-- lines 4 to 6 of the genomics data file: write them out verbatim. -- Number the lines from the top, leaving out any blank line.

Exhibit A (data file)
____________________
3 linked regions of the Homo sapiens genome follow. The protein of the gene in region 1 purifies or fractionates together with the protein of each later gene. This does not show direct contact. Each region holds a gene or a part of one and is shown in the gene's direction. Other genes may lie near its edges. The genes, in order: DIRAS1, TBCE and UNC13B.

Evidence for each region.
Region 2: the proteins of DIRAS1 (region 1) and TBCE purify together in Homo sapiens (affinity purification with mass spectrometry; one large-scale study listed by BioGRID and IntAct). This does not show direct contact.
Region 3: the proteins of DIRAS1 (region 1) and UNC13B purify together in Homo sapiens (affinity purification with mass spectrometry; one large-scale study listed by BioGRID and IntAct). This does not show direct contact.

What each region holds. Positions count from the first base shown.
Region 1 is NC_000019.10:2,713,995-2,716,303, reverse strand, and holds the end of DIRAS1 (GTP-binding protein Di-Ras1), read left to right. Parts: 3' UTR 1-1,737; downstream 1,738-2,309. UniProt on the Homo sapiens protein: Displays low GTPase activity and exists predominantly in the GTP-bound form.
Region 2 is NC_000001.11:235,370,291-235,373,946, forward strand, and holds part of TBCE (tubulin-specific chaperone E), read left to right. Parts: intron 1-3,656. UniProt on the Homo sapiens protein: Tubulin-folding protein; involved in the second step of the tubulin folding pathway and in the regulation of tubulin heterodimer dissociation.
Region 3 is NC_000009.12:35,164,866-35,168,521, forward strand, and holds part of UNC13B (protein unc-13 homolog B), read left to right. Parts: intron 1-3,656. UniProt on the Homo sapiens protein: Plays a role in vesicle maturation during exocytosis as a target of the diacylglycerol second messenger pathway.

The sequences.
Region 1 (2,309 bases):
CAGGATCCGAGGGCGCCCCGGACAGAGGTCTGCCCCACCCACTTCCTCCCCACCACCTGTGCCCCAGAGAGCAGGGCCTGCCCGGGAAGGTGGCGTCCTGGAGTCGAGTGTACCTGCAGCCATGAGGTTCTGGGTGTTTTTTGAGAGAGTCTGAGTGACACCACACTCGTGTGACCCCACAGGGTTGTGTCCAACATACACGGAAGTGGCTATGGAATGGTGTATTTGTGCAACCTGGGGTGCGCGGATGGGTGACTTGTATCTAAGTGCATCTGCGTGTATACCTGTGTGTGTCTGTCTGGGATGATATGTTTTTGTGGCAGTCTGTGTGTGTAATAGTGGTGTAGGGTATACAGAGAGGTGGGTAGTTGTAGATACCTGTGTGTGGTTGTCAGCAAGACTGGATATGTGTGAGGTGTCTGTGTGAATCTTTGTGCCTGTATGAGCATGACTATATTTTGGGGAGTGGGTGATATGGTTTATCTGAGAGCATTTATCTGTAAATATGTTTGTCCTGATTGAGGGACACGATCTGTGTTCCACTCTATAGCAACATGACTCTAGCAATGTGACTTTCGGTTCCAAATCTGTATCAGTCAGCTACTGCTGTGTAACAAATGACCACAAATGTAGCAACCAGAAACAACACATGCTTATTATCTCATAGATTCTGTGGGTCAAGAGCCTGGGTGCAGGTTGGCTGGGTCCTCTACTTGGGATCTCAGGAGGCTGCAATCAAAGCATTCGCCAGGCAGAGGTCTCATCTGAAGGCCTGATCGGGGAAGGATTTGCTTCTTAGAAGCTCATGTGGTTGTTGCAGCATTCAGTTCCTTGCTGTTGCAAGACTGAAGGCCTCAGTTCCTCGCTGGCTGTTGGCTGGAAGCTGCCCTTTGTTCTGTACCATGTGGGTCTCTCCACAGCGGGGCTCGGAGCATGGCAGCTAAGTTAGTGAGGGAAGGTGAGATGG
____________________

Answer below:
Region 3: the proteins of DIRAS1 (region 1) and UNC13B purify together in Homo sapiens (affinity purification with mass spectrometry; one large-scale study listed by BioGRID and IntAct). This does not show direct contact.

What each region holds. Positions count from the first base shown.
Region 1 is NC_000019.10:2,713,995-2,716,303, reverse strand, and holds the end of DIRAS1 (GTP-binding protein Di-Ras1), read left to right. Parts: 3' UTR 1-1,737; downstream 1,738-2,309. UniProt on the Homo sapiens protein: Displays low GTPase activity and exists predominantly in the GTP-bound form.